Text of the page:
Originally published at 9:32 a.m. March 29, 2014. Edited with new details.
Firefighters today red-tagged 20 units in a large apartment complex and six homes in Fullerton neighborhoods that appeared to have suffered the most substantial property damage resulting from Friday's magnitude 5.1 earthquake.
The temblor, which was centered one mile east of La Habra, also caused minor damage to gas and water main breaks, a rockslide in Brea and some street flooding in northern Orange County, but no injuries were reported.
In Fullerton, the fire department began a concerted effort at about 8:30 a.m. to assess the structural integrity of many of the city's buildings, said Battalion Chief John Stokes. Inspections were expected to be concluded by noon.
The apartment complex where units were red-tagged was in the 2700 block of Associated Road in northeast Fullerton while the individual homes were in northwest Fullerton, Stokes said.
"We've got gas meters broken and five water mains ruptured," he said.
Authorities were also inspecting apartment buildings in La Habra, where as many as 50 residents spent time during Friday night at a Red Cross shelter in the community center after self-evacuating from their homes. The shelter closed this morning.
The quake struck at 9:09 p.m. Friday at a depth of five miles, and was preceded by a magnitude 3.6 quake in the area at 8:03 p.m., according to the U.S. Geological Survey.
The earthquake was felt from the Mexico border to the Central Valley in at least seven Southern California counties, including Los Angeles, Orange, Riverside, San Bernardino, San Diego, Ventura and Kern.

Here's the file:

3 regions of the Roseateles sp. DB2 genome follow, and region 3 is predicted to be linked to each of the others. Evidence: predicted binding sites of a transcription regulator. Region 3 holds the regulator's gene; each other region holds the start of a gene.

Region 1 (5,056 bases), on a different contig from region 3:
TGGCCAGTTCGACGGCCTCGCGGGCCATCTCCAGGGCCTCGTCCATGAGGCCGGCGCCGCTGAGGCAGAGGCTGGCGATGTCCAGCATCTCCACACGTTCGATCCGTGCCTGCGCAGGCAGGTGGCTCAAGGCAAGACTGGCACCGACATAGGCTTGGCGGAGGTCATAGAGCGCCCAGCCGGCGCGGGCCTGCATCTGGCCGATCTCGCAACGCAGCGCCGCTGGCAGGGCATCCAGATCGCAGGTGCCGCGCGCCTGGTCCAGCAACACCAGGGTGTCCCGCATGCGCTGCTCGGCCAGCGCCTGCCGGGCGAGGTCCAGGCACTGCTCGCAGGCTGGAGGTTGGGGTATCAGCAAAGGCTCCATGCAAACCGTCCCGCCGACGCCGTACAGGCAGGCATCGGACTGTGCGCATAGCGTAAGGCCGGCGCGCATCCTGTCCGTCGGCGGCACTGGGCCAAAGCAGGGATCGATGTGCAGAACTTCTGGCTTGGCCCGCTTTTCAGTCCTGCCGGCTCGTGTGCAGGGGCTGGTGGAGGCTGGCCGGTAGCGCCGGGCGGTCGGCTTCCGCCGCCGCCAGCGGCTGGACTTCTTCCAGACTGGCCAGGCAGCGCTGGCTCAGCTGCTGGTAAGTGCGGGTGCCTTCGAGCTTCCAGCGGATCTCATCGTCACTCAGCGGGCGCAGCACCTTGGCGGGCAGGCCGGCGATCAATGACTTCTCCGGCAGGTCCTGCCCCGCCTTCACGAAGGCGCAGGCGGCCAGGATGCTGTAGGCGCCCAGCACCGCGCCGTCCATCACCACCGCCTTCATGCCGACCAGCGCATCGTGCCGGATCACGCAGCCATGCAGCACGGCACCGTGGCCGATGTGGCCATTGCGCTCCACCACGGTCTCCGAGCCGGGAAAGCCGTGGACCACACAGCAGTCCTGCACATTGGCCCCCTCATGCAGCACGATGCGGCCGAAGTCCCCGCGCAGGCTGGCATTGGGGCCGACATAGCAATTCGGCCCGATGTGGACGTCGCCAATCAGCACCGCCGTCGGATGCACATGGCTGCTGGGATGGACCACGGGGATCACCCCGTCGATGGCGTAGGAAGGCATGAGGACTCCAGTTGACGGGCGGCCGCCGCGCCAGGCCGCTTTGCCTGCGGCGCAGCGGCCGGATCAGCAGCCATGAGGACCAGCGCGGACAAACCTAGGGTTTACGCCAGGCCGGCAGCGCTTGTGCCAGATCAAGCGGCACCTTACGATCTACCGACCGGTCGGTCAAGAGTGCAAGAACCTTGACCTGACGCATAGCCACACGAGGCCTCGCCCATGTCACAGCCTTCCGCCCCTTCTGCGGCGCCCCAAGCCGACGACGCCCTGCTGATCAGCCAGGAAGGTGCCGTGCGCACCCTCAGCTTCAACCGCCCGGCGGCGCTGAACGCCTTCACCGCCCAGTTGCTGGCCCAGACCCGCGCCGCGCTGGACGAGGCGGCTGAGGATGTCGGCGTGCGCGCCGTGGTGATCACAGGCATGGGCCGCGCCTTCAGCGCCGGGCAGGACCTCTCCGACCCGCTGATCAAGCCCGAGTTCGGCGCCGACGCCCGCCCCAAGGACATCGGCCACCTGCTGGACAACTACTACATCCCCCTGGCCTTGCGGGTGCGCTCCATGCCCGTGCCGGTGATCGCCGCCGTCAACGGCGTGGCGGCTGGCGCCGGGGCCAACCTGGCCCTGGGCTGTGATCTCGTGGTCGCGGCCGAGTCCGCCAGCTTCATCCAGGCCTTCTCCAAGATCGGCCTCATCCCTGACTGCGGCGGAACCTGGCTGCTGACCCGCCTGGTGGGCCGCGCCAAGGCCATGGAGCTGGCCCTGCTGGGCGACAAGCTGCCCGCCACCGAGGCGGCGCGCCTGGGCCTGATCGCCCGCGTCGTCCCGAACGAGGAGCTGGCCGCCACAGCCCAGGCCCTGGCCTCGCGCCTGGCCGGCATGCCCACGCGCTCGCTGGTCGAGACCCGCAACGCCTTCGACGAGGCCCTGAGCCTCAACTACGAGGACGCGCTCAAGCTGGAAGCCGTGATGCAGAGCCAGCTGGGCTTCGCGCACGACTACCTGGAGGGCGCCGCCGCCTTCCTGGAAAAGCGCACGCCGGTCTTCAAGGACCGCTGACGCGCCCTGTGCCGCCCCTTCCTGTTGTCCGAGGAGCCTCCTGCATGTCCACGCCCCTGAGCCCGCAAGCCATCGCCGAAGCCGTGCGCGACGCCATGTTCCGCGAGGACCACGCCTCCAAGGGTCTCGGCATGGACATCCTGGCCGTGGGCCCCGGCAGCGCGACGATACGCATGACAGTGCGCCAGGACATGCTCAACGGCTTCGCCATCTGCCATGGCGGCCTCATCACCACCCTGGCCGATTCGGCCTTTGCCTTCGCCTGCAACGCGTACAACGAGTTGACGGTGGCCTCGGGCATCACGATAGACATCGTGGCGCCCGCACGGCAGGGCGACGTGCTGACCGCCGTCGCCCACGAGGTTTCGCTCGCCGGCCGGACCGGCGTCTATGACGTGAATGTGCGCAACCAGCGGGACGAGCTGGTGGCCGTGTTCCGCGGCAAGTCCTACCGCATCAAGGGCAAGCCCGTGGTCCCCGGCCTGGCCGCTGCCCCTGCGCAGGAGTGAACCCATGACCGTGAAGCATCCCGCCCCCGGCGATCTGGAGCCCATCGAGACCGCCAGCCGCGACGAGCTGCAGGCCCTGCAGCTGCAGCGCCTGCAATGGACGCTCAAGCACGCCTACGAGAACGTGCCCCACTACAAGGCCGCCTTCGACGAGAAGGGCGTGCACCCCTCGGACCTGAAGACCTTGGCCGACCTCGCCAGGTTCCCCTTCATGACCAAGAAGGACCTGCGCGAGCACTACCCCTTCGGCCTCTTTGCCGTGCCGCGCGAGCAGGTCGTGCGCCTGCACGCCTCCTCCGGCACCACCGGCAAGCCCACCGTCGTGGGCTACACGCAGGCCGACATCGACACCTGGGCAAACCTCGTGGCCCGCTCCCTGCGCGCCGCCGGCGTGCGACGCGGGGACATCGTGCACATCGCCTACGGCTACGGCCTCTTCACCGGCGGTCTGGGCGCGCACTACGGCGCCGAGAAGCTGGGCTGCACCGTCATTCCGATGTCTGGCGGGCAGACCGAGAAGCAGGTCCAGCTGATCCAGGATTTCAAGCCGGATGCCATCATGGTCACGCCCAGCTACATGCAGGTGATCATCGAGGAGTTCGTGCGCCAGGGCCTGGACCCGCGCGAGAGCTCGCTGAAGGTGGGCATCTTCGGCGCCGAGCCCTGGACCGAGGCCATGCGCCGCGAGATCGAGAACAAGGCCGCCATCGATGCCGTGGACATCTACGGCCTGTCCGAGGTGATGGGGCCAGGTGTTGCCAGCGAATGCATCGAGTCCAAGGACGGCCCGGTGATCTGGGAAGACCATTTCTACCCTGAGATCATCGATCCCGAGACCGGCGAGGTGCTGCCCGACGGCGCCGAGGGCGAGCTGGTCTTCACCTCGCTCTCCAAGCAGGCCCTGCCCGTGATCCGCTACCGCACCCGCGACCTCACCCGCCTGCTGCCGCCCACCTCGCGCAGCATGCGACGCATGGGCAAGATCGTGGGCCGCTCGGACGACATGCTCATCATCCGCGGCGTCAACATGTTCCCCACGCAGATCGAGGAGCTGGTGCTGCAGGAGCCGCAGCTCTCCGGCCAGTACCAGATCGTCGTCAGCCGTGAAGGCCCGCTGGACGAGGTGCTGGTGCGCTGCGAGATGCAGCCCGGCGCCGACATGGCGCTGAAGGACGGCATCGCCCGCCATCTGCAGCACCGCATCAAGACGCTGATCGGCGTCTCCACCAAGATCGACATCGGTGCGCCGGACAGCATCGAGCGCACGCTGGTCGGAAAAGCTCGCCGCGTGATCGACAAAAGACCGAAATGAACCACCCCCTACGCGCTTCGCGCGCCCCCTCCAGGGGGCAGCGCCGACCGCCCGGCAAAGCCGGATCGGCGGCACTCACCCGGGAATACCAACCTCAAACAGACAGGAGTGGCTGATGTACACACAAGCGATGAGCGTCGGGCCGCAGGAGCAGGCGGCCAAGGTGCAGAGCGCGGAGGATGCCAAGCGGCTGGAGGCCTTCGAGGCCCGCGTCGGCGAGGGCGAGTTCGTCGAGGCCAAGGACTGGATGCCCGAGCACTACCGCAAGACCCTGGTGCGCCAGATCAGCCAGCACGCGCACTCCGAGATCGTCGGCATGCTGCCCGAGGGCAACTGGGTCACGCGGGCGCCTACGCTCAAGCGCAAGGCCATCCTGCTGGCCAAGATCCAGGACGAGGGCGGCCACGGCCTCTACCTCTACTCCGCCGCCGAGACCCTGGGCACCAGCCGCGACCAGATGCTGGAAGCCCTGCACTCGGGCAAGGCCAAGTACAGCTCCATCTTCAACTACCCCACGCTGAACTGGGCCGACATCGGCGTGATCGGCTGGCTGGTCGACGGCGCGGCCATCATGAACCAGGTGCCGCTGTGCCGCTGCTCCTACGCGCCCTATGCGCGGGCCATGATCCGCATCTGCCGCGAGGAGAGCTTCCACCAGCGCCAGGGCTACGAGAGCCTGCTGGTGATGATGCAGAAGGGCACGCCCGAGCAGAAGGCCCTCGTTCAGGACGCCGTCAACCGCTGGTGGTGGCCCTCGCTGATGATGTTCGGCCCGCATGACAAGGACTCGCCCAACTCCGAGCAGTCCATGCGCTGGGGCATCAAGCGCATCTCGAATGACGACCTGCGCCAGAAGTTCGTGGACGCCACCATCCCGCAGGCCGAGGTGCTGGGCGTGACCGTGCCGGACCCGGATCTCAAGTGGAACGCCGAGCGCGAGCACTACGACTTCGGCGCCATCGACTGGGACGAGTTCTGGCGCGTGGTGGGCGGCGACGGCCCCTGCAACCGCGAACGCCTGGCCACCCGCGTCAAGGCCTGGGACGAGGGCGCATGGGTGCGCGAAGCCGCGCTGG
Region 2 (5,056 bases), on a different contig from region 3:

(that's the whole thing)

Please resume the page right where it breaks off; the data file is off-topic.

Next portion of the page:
More than 100 aftershocks have shaken Orange County since the magnitude 5.1 quake struck, according to the U.S. Geological Survey.
The shaker was estimated to be about 10 times larger than the March 17 magnitude 4.4 quake near Encino in terms of energy released, said Lucy Jones, a visiting research associate at Caltech's Seismological Laboratory.
The March temblor struck early on a Monday morning. This one, 12 days later, was a reminder to the community, to be prepared, Mayor Eric Garcetti said.
"L.A. residents can visit readyla.org for guidance on how to best prepare for the next earthquake, including potential aftershocks," Garcetti said.
In Brea, the quake caused a rock slide which overturned a car and blocked Carbon Canyon Road, according to authorities.
Southern California Edison reported that 1,748 customers in the La Mirada area lost power. Edison spokeswoman Susan Cox said the outage, which occurred at 9:11 p.m., was most likely related to the earthquake.
The Los Angeles County Fire Department received reports of gas leaks in the Rowland Heights area and scattered minor damage, said department supervisor Ed Pickett.
The Los Angeles police and fire departments conducted an assessment and reported no damage in the city, Garcetti said.
Disneyland shut down rides as a precaution, NBC4 reported.
Train services were also affected, with Metrolink announcing that its service from San Bernardino to Union Station was running 150 minutes behind schedule, and its Orange County line 644 to Oceanside 42 minutes late. Those delays were a result of precautionary slowing due to the earthquake, Metrolink said on its website. However, No damage to the Metro Rail system was found following a check of all lines, the agency's Paul Gonzales told City News Service.
The fault that caused the earthquake was close to, but separate from the Puente Hills thrust (fault) that was responsible for the 1987 Whittier Narrows earthquake, said Caltech's Jones.
"There is no definitive information on the fault," Jones said. "There are several active faults in that region that have been mapped."
Jones said her preliminary research indicated the fault was last active on July 8, 1929.
A lieutenant at the San Diego County Sheriff's Department said residents reported feeling the earthquake in the North County and as far south as Mission Valley.
--City News Service